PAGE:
& Whiteside, 2009
THE LAST WILD PLACE
Chip Martin’s biggest problem so far this year has been deciding whether he’ll try out for soccer or baseball in seventh grade. But now things are getting complicated. His brother Justin is away at college and his older sister Kate is busy with high school activities. His mother’s lifelong friendship with Booker Wilson has suddenly taken a romantic turn. And now his best friend Luther won’t speak to him. Even worse, Chip has to face the possibility of being uprooted himself. Feeling friendless and alone, Chip explores the marshy woods on an abandoned farm near his home. There he discovers something unbelievable: a family of Florida panthers that has been driven out of its home in the Florida Everglades.
Alarmed when he hears that the few acres of woodland where the panthers have holed up is about to be cleared to make way for a meatpacking plant, Chip concocts a plan to protect them and the wild place–the very last wild place in this area of cultivated farms. He eventually learns that he has more friends than he thought, and that they all want the same thing–to find a safe home for wild animals. And if they’re lucky, a safe place for themselves, too.
The Last Wild Place is the third in a series that begins with Lost Goat Lane and The Goatnappers. The stories follow chronologically but each is told from a different character’s point of view–the first that of 13-year-old Kate, the second that of 15-year-old Justin, and this one through the eyes of almost-13-year-old Chip and his friend Luther.
2008 American Society for the Prevention of Cruelty to Animals Henry Bergh Young Adult Award, given annually to “books that promote the humane ethic of compassion and respect for all living things."
2008 Green Earth Honor Book, “for books that inspire a child to grow a deeper appreciation, respect, and responsibility for the natural environment, and best raise awareness of the beauty of the natural world and the responsibility that we have to protect it."
Pennsylvania School Librarians Association 2009 Young Adult Top Forty list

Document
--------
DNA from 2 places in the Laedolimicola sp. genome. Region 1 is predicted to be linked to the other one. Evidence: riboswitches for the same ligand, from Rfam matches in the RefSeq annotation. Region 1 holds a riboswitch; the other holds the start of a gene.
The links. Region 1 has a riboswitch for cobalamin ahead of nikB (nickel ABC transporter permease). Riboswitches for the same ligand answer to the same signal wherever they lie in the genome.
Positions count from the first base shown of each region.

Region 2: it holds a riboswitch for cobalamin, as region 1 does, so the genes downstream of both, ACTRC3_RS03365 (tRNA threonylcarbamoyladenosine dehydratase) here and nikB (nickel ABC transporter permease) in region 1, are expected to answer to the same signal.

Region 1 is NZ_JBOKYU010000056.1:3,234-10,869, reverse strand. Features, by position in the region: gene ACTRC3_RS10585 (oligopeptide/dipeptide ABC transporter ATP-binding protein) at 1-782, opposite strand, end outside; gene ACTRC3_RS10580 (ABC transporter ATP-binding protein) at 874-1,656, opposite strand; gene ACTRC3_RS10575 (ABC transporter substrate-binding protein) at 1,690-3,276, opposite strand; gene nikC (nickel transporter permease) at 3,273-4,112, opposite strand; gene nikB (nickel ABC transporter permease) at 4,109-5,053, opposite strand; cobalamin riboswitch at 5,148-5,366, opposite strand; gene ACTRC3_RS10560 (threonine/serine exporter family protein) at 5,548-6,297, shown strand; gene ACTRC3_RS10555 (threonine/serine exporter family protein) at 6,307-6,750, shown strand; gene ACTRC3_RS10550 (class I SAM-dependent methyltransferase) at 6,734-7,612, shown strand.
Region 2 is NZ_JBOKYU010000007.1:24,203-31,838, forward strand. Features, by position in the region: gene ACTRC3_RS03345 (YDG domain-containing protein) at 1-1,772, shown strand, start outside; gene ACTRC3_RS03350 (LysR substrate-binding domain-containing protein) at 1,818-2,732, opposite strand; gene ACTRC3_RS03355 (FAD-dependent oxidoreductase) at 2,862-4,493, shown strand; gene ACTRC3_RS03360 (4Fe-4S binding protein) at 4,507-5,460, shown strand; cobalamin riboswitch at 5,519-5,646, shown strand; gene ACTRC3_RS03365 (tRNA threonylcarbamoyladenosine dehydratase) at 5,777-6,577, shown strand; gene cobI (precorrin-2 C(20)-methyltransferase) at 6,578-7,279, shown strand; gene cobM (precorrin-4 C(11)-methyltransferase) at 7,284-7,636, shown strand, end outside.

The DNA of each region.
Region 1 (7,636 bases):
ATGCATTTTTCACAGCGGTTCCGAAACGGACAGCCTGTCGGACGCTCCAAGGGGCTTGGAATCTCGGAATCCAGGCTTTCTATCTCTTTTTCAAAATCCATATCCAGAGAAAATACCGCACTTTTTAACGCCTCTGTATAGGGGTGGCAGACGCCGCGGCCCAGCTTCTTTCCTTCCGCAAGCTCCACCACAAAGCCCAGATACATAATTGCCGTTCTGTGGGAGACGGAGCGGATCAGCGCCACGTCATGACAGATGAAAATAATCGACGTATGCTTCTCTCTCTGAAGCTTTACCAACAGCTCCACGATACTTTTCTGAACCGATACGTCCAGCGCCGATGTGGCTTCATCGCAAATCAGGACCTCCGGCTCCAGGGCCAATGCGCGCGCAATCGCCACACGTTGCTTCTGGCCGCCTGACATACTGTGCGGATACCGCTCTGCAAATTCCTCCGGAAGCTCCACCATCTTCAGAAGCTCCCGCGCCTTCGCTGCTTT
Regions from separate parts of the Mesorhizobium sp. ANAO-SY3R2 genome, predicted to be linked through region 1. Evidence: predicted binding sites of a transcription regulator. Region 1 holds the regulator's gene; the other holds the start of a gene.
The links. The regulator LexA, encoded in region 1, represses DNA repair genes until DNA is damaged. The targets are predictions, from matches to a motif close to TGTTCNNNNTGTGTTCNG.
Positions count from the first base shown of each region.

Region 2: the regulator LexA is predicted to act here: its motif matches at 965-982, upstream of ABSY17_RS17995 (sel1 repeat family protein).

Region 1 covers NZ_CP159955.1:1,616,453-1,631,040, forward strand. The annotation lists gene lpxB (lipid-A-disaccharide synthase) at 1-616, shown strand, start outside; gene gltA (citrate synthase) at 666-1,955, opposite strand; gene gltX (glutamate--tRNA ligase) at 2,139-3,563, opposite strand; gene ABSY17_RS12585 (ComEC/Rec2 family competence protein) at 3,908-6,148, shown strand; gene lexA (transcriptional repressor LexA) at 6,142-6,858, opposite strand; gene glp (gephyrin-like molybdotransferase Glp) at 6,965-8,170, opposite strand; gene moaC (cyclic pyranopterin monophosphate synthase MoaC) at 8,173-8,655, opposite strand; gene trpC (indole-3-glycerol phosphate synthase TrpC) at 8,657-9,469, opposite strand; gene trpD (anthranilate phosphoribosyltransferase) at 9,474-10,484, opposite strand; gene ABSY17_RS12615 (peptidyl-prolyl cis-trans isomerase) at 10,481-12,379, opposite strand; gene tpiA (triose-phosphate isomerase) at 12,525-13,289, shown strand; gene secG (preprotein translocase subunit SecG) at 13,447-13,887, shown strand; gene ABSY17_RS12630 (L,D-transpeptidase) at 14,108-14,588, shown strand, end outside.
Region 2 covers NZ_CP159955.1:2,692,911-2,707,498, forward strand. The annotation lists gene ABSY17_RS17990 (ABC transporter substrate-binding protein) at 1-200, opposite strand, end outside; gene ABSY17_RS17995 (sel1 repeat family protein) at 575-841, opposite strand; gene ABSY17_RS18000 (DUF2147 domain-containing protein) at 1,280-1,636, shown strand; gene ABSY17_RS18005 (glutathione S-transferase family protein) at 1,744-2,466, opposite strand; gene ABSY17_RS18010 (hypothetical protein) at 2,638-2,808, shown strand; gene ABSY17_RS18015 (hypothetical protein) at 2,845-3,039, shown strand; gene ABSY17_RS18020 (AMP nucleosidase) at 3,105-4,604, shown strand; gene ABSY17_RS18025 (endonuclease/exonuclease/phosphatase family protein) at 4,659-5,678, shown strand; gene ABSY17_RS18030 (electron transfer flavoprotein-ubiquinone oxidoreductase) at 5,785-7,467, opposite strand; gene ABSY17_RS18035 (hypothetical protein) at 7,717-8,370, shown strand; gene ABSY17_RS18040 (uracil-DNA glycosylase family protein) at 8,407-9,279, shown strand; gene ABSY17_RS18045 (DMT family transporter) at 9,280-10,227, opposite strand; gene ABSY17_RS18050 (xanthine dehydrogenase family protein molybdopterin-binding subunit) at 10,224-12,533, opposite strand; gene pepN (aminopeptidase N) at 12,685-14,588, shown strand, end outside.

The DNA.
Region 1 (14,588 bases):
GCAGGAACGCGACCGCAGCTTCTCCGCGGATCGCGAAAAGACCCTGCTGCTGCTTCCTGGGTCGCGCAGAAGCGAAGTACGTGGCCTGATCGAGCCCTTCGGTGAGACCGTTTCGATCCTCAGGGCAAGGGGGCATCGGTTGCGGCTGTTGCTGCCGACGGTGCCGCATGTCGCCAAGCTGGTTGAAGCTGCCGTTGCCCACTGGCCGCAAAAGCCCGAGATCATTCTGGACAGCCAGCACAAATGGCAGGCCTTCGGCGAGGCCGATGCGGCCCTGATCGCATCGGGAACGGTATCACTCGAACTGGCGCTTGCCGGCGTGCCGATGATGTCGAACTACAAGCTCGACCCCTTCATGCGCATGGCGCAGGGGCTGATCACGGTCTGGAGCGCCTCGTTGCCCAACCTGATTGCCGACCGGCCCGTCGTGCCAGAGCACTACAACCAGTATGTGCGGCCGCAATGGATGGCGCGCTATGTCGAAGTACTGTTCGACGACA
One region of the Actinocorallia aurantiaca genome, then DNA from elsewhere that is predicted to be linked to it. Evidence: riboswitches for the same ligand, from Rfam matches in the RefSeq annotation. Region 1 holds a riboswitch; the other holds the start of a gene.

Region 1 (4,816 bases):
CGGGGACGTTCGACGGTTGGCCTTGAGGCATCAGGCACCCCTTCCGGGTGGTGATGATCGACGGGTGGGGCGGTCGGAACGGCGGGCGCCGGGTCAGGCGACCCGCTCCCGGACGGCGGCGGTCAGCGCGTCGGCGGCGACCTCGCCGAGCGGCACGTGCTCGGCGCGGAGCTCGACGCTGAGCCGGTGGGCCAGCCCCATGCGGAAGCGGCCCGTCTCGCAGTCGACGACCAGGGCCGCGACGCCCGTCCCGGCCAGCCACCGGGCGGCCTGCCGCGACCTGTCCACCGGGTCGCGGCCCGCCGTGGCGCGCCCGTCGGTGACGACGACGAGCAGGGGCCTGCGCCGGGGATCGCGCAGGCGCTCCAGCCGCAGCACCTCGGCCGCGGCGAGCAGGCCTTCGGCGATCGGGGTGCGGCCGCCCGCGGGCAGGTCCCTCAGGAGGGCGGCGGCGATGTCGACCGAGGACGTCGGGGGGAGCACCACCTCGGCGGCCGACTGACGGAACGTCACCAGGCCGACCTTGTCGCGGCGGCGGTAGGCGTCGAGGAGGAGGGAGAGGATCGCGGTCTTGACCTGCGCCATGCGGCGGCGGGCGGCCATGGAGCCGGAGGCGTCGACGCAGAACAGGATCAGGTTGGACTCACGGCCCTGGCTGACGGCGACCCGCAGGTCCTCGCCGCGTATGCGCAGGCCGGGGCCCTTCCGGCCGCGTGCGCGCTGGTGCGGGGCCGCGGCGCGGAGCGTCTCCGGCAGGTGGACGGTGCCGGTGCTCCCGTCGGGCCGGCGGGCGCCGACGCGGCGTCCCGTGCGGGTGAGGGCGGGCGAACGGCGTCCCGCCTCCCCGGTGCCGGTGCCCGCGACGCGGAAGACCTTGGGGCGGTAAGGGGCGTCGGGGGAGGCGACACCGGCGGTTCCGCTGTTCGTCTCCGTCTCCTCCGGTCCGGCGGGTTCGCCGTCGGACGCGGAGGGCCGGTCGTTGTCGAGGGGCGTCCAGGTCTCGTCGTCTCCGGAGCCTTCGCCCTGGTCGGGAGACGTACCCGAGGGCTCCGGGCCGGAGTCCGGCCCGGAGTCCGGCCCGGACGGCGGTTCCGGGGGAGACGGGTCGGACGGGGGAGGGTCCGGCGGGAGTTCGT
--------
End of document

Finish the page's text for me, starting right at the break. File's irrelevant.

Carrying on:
Kansas State Reading Circle 2009 Recommended Reading List (Intermediate Level)
2010 Prairie Bud Children’s Book Award Nominee (selected by South Dakota Library Association, South Dakota Reading Council, South Dakota State Library, and South Dakota Elementary School Principals)
a touching read this was. The Last Wild Place, written by Rosa
Jordan, is just one of those books that will touch your heart and
make you want more from the author instantly. Love and wonder is
shown in two very different aspects, human life and the environment,
that turn out to not be that different after all. Chip
Martin is a pretty ordinary kid, except that his mom is now dating an
old family friend and his best pal in the world will no longer speak
to him. He begins to feel quite alone in his world, with the thoughts
of moving in his head and his one friend gone. Chip begins exploring
the marshes and woods behind a local abandoned farm, shocked to find
a family of panthers that has been driven out of their home by a
recent hurricane and constant land development. Forming almost a bond
with the panthers, both being alone in the world and having to move
from their home, Chip vows to protect them when a meat-packing plant
decides to take the last bit of land they have left. There
is an intense feeling of love in this story, between Chip and the
panthers, his family, his friends, and everyone in between. Even
though Chip often feels alone in his little world, he soon discovers
how many people are behind him and support him in everything he does.
This is a great novel for middle graders or young adults and one that
you may even want to read together.”
—Patchwork of Books. http://apatchworkofbooks.blogspot.com/2008/10/last-wild-place.html
returns with another eco-friendly novel featuring the Martin family.
Now that Justin is away at college, Chip, 12, is the man of the
house. His mother has become romantically involved with his friend
Luther's uncle. The town's community center is providing a temporary
home to families who were displaced by a recent Gulf Coast hurricane,
and as Luther befriends some of those kids, he seems to be distancing
himself from Chip. Seeking solace at a deserted property that he and
Luther discovered several years earlier, Chip makes an amazing
discovery: two Florida panther cubs have somehow traveled from the
Everglades to the abandoned site and have established a home there.
Chip has visions of befriending the animals, but the future of all
the wildlife in the marshy sanctuary is unexpectedly put into danger
when a construction crew arrives to raze the barn and turn the
property into a meat-packing plant. When the adults fail to come up
with an immediate solution to protect the animals, Chip and his
classmates take matters into their own hands. Reminiscent of Carl
(Knopf, 2002), The
Last Wild Place
is an empowering story of friendship and kids who step up to make a
difference. Sprinkled liberally with environmental messages, it
manages to avoid crossing the line into didacticism. The characters
are fully realized and the plot moves along at a good clip. While
readers of Jordan's first two stories will enjoy meeting up with
familiar characters, the novel easily stands alone.”
—Kim Dare, Fairfax County Public Schools, VA. School Library Journal, http://www.schoollibraryjournal.com/article/CA6633079.html